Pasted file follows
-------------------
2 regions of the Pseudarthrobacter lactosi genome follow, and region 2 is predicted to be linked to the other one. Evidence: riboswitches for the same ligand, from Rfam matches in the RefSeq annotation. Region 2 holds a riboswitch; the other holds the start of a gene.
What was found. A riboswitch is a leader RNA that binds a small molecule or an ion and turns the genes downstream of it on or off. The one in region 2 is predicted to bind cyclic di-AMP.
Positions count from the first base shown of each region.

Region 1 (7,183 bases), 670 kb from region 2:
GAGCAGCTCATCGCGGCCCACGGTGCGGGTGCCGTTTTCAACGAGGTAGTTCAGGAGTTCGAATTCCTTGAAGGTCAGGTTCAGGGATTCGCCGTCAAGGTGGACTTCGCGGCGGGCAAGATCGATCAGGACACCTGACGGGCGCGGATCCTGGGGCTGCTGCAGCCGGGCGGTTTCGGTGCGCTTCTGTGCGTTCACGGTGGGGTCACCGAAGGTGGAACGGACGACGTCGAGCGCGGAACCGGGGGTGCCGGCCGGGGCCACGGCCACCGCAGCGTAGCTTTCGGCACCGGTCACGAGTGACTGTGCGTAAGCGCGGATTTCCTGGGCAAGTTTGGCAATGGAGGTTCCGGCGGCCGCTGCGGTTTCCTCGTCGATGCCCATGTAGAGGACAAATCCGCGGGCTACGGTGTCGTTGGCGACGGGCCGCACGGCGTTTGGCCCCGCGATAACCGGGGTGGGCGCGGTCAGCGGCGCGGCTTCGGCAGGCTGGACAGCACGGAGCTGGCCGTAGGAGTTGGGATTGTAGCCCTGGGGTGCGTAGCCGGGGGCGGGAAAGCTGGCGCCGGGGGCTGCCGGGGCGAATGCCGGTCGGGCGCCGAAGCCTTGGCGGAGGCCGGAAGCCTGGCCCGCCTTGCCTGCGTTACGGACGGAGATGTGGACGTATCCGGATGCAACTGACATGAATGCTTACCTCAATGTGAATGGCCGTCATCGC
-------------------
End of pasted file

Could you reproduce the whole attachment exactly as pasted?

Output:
2 regions of the Pseudarthrobacter lactosi genome follow, and region 2 is predicted to be linked to the other one. Evidence: riboswitches for the same ligand, from Rfam matches in the RefSeq annotation. Region 2 holds a riboswitch; the other holds the start of a gene.
What was found. A riboswitch is a leader RNA that binds a small molecule or an ion and turns the genes downstream of it on or off. The one in region 2 is predicted to bind cyclic di-AMP.
Positions count from the first base shown of each region.

Region 1 (7,183 bases), 670 kb from region 2:
GAGCAGCTCATCGCGGCCCACGGTGCGGGTGCCGTTTTCAACGAGGTAGTTCAGGAGTTCGAATTCCTTGAAGGTCAGGTTCAGGGATTCGCCGTCAAGGTGGACTTCGCGGCGGGCAAGATCGATCAGGACACCTGACGGGCGCGGATCCTGGGGCTGCTGCAGCCGGGCGGTTTCGGTGCGCTTCTGTGCGTTCACGGTGGGGTCACCGAAGGTGGAACGGACGACGTCGAGCGCGGAACCGGGGGTGCCGGCCGGGGCCACGGCCACCGCAGCGTAGCTTTCGGCACCGGTCACGAGTGACTGTGCGTAAGCGCGGATTTCCTGGGCAAGTTTGGCAATGGAGGTTCCGGCGGCCGCTGCGGTTTCCTCGTCGATGCCCATGTAGAGGACAAATCCGCGGGCTACGGTGTCGTTGGCGACGGGCCGCACGGCGTTTGGCCCCGCGATAACCGGGGTGGGCGCGGTCAGCGGCGCGGCTTCGGCAGGCTGGACAGCACGGAGCTGGCCGTAGGAGTTGGGATTGTAGCCCTGGGGTGCGTAGCCGGGGGCGGGAAAGCTGGCGCCGGGGGCTGCCGGGGCGAATGCCGGTCGGGCGCCGAAGCCTTGGCGGAGGCCGGAAGCCTGGCCCGCCTTGCCTGCGTTACGGACGGAGATGTGGACGTATCCGGATGCAACTGACATGAATGCTTACCTCAATGTGAATGGCCGTCATCGC